When places like Southall and Bradford exist, it’s a wonder that it’s taken this long for the BBC to produce a sitcom specifically based on a British-Asian family. What lends to this surprise is the success enjoyed by other products such as Bend It Like Beckham and Goodness Gracious Me, showing that there is indeed an audience for this kind of show.
And this brings us to what might be both Citizen Khan’s greatest feature, but also its worst enemy – expectation. A large number of viewers will be curious to know how the BBC’s first British-Asian sitcom will stand up, while others, a more cynical audience will be resolved to hating it even before the opening credits have rolled; but following the monstrosity that was Meet the Magoons (C4), who can blame them?
Citizen Khan, despite some flashes of brilliance, returns to the very familiar territory of plastic covered furniture, naive parents who don’t know what their children are up to, and the over-exaggerated pride of the homeland – and you can’t help but feel it’s been done before. It’s not a crime to recycle stereotypes, but it would have been good to see them dealt with originally or at least applied to current affairs.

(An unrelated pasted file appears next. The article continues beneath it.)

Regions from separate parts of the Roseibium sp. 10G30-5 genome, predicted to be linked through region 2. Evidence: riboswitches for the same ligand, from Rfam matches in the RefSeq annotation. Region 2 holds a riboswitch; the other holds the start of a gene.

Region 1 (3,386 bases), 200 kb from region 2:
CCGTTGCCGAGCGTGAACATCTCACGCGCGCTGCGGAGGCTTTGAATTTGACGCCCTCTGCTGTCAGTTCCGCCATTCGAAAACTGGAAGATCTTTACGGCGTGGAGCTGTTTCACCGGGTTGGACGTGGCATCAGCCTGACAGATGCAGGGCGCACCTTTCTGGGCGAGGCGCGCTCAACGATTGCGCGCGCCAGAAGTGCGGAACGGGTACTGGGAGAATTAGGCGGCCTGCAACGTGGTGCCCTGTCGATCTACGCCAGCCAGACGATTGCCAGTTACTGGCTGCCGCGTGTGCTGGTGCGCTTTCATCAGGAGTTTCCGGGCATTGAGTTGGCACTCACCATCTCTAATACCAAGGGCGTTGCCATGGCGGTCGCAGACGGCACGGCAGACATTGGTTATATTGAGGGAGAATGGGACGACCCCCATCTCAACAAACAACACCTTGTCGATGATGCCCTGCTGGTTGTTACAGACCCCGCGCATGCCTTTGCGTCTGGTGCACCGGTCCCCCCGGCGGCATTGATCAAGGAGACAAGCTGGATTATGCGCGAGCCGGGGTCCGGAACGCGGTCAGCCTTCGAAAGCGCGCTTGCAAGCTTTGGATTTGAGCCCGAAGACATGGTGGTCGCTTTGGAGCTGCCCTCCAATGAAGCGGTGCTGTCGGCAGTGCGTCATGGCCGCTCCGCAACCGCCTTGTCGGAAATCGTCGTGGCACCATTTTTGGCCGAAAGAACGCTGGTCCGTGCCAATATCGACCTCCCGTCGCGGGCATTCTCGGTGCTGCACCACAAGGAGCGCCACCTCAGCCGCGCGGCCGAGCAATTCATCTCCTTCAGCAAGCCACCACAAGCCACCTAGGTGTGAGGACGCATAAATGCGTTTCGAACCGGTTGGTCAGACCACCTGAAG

With the exception of fleeting mentions of Facebook and texting, the script could have easily been lifted from the early 80s. Not only because some of the scenarios felt as if they’d escaped from a Carry On film or that the show looked as if it had been filmed through Instagram, but because the modern day British- Asian family has moved on in leaps and bounds since then.
Sure, idiosyncrasies like doorway curtains and the Tupperware stockpile (“just in case”) are pretty timeless in the British-Asian household, but decade or so of minimal brown faces on the BBC, (Manish Bhasin shamelessly cast to present a football show only after everyone’s gone to bed), we have faced new challenges in integration – having to shave before every ride on public transport for one. I’m not saying that a modern British-Asian sitcom should centre around terrorism – or indeed the fact that having a conservatory has now replaced Mercedes as a measurement of success, but after this long, the BBC should be sensitive to the times.
The success of Goodness Gracious Me was largely down to its ability to satirise other things happening at that time, but from an Asian perspective. Features such as Skipinder the Punjabi Kangaroo (an Asian version of Skippy) or songs like I’m getting Juggy with it and Punjabi Girl (parodies of Will Smith and Aqua hits respectively) showcased the programme’s ability to respond to its surroundings. Arguably, the sketch format of GGM afforded it a greater scope than today’s sitcom, but with British Asia a now evolved phenomenon, Citizen Khan is spoilt for choice as to the topics it could address. Yet, in true third world fashion, it chose to recycle.